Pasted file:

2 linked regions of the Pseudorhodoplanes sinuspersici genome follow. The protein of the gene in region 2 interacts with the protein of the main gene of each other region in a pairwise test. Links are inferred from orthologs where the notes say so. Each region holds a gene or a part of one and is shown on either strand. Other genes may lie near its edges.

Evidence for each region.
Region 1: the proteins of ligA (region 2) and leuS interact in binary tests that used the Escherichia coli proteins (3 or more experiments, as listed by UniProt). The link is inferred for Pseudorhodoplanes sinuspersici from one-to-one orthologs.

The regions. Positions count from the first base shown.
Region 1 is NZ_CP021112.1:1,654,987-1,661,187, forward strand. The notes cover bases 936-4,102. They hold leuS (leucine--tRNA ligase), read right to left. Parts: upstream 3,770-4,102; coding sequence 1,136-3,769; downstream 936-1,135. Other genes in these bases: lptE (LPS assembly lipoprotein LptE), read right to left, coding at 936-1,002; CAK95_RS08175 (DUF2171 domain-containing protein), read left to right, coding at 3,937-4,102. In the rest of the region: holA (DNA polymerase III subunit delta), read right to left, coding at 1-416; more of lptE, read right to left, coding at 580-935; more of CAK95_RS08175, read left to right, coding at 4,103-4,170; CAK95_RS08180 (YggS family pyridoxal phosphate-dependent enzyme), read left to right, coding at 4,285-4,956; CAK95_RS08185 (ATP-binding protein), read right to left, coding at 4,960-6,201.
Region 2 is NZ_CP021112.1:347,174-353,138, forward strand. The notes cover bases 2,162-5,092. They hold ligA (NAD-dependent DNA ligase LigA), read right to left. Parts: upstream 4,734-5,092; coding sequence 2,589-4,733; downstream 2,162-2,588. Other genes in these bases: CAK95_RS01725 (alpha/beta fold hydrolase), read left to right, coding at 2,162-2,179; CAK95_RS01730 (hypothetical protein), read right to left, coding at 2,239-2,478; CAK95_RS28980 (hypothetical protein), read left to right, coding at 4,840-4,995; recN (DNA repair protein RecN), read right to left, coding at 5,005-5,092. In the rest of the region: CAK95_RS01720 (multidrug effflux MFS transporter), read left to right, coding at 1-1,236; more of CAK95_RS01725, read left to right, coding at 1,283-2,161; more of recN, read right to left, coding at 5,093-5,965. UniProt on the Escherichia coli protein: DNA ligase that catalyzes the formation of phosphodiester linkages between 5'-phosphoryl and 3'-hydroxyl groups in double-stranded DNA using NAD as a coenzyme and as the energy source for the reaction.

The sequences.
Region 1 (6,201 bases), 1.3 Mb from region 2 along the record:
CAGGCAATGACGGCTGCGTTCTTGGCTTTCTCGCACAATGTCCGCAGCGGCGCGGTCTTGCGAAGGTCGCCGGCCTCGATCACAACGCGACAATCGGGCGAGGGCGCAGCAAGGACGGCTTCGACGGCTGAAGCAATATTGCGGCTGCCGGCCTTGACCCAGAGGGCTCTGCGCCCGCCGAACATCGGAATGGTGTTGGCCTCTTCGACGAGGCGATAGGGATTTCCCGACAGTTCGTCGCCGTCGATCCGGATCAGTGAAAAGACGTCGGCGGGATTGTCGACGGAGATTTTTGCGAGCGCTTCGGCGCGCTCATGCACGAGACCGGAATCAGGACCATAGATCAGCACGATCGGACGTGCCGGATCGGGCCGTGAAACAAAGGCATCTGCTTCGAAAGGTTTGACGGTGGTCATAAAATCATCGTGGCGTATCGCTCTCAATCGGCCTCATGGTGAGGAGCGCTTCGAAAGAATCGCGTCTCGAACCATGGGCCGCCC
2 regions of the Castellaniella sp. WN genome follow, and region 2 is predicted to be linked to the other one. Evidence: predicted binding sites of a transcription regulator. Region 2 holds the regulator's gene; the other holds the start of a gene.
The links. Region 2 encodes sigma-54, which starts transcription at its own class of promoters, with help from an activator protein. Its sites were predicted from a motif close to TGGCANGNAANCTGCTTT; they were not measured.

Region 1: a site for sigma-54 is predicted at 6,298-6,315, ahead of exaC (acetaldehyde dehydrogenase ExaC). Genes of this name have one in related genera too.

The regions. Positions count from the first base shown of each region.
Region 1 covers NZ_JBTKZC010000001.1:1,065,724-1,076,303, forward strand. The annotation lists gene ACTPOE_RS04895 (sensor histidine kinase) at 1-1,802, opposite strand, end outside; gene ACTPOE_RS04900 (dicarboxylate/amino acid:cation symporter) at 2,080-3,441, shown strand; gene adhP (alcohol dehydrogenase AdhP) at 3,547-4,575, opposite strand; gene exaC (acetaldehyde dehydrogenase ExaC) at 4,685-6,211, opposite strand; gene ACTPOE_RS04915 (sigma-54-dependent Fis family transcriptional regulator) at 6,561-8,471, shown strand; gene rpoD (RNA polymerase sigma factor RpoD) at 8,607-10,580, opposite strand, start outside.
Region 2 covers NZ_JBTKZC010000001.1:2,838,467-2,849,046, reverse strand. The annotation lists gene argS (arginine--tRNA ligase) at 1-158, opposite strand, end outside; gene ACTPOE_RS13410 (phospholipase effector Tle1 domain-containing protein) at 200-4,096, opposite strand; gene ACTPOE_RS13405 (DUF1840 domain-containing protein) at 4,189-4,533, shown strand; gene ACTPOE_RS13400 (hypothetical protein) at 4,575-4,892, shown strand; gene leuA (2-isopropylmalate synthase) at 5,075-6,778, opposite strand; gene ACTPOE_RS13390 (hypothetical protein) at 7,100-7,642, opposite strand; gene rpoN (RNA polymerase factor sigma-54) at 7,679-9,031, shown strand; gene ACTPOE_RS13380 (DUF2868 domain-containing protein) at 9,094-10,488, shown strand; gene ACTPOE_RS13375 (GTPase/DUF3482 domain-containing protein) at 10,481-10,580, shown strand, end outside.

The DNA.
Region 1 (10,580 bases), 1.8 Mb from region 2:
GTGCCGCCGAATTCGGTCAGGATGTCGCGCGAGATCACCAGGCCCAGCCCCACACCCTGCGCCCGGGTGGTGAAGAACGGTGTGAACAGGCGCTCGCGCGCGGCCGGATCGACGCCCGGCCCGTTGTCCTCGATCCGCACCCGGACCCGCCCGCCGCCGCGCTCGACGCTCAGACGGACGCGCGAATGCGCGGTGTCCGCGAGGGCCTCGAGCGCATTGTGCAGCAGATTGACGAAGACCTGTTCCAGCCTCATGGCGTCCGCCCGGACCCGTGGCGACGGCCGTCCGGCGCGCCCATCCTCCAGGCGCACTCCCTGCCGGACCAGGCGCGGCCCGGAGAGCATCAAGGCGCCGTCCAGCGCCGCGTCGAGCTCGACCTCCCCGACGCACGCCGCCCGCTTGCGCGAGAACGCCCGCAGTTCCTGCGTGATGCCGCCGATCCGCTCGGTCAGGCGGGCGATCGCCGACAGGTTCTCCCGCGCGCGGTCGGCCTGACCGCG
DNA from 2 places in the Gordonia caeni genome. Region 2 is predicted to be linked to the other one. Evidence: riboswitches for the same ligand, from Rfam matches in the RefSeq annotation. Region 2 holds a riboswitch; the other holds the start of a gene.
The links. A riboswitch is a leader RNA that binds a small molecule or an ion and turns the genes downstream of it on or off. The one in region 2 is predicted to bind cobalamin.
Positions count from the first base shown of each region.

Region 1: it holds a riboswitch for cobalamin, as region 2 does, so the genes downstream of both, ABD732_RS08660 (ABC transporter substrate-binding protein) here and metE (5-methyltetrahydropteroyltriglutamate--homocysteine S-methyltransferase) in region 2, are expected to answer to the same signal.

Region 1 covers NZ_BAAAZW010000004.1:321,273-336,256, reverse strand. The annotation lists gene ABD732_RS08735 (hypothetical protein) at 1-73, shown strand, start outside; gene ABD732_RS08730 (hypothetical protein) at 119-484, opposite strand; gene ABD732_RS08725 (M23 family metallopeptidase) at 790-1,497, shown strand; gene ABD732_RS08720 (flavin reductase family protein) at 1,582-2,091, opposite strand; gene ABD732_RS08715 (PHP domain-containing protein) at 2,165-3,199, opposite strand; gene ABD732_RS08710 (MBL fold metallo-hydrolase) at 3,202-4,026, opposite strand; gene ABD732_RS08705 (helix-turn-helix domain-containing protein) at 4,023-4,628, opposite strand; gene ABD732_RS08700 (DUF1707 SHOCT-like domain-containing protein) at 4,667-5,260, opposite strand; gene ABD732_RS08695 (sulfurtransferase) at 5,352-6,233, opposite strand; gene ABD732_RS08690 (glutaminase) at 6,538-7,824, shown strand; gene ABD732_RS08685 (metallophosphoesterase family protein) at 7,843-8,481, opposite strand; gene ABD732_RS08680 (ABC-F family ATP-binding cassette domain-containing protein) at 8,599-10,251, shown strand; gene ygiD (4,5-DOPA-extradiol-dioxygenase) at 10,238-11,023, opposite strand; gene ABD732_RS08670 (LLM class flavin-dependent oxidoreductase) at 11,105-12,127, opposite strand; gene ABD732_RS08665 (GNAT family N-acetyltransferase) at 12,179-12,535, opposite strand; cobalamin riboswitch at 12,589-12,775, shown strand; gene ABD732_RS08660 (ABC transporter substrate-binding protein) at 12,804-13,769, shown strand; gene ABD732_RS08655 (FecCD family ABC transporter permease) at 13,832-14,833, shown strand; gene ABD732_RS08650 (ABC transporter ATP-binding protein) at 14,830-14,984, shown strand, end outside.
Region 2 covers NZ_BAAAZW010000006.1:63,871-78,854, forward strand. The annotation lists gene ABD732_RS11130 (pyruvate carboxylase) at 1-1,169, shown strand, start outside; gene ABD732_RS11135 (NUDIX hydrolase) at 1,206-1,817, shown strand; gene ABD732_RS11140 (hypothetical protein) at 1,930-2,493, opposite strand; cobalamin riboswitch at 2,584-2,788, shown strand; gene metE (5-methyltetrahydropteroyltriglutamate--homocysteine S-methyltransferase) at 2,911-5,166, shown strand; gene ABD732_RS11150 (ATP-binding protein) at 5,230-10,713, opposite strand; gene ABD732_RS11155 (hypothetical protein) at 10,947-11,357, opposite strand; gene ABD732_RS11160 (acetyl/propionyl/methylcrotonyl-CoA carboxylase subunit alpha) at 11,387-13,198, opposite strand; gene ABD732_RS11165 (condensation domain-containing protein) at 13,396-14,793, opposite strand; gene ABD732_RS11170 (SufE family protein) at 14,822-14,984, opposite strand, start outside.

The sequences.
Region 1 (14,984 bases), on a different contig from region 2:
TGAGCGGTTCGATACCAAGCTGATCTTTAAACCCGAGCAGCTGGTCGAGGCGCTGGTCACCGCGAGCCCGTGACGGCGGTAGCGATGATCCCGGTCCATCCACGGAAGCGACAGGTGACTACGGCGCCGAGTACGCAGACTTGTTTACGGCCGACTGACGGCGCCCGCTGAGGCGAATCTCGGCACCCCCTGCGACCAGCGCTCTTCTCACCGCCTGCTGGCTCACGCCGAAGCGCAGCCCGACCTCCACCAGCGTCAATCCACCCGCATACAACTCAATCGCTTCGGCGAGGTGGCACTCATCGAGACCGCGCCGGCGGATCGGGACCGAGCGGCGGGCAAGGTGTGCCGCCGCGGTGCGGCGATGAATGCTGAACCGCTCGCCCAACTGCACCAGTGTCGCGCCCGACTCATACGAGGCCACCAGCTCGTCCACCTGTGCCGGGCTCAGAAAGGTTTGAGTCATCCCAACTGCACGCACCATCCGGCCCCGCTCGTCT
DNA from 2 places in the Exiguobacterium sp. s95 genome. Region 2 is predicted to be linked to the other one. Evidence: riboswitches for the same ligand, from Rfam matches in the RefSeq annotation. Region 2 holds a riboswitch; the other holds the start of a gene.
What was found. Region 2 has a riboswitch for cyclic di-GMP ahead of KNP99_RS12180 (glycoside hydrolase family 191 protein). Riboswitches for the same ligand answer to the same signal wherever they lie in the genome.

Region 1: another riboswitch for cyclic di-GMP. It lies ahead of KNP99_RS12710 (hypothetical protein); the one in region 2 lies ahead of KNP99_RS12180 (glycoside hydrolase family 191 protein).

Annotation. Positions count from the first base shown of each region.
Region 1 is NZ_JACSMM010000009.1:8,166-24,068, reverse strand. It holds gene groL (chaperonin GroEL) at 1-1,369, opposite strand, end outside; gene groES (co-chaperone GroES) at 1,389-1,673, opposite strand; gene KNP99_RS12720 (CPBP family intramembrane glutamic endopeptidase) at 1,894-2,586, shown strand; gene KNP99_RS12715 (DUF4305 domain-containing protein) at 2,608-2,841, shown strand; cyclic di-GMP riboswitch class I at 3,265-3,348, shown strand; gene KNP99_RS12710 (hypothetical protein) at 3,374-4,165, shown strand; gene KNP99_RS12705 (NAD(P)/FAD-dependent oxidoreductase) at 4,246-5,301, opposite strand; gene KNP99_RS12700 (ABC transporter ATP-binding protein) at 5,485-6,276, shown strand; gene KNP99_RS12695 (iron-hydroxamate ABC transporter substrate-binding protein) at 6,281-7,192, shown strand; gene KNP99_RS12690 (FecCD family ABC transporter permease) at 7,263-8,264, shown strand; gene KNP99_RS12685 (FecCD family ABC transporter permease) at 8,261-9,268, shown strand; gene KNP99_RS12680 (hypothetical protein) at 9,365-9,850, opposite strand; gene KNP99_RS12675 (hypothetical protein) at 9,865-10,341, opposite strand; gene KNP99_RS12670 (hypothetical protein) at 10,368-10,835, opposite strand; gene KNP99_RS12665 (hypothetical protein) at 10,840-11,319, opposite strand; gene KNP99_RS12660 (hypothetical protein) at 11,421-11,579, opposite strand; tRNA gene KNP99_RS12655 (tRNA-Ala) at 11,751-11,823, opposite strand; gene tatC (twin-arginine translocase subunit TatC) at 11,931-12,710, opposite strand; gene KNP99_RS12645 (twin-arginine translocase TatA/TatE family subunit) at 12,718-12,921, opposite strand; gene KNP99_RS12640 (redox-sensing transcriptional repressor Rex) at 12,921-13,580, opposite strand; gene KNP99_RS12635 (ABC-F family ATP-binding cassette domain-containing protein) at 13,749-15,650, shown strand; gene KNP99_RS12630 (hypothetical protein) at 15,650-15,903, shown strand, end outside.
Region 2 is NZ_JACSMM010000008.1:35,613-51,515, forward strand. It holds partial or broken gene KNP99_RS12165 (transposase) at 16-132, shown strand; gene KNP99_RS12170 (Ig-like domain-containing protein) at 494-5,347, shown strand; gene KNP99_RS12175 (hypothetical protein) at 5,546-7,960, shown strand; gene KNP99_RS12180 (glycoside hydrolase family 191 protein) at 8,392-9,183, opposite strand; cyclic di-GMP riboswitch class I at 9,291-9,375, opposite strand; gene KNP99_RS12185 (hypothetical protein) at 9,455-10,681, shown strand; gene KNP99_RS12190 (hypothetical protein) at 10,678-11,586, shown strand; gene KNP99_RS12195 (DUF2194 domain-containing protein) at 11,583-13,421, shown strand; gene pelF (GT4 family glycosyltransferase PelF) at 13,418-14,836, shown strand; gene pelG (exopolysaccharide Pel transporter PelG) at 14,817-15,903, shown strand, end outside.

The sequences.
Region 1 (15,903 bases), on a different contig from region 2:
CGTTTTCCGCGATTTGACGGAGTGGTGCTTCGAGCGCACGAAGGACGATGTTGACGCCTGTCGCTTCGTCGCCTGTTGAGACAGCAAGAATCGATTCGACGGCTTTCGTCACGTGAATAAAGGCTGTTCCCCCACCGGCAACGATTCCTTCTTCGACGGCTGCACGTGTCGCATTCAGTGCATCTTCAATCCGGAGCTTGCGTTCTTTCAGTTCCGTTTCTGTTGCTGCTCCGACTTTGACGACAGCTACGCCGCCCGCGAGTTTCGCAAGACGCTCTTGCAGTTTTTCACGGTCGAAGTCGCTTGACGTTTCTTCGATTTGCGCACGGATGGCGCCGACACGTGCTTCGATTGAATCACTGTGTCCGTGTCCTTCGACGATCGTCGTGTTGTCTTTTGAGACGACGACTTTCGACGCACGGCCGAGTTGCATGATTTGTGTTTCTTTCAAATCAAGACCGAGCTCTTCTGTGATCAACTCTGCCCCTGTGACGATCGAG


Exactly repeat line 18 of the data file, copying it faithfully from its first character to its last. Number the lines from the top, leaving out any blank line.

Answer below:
GTGCCGCCGAATTCGGTCAGGATGTCGCGCGAGATCACCAGGCCCAGCCCCACACCCTGCGCCCGGGTGGTGAAGAACGGTGTGAACAGGCGCTCGCGCGCGGCCGGATCGACGCCCGGCCCGTTGTCCTCGATCCGCACCCGGACCCGCCCGCCGCCGCGCTCGACGCTCAGACGGACGCGCGAATGCGCGGTGTCCGCGAGGGCCTCGAGCGCATTGTGCAGCAGATTGACGAAGACCTGTTCCAGCCTCATGGCGTCCGCCCGGACCCGTGGCGACGGCCGTCCGGCGCGCCCATCCTCCAGGCGCACTCCCTGCCGGACCAGGCGCGGCCCGGAGAGCATCAAGGCGCCGTCCAGCGCCGCGTCGAGCTCGACCTCCCCGACGCACGCCGCCCGCTTGCGCGAGAACGCCCGCAGTTCCTGCGTGATGCCGCCGATCCGCTCGGTCAGGCGGGCGATCGCCGACAGGTTCTCCCGCGCGCGGTCGGCCTGACCGCG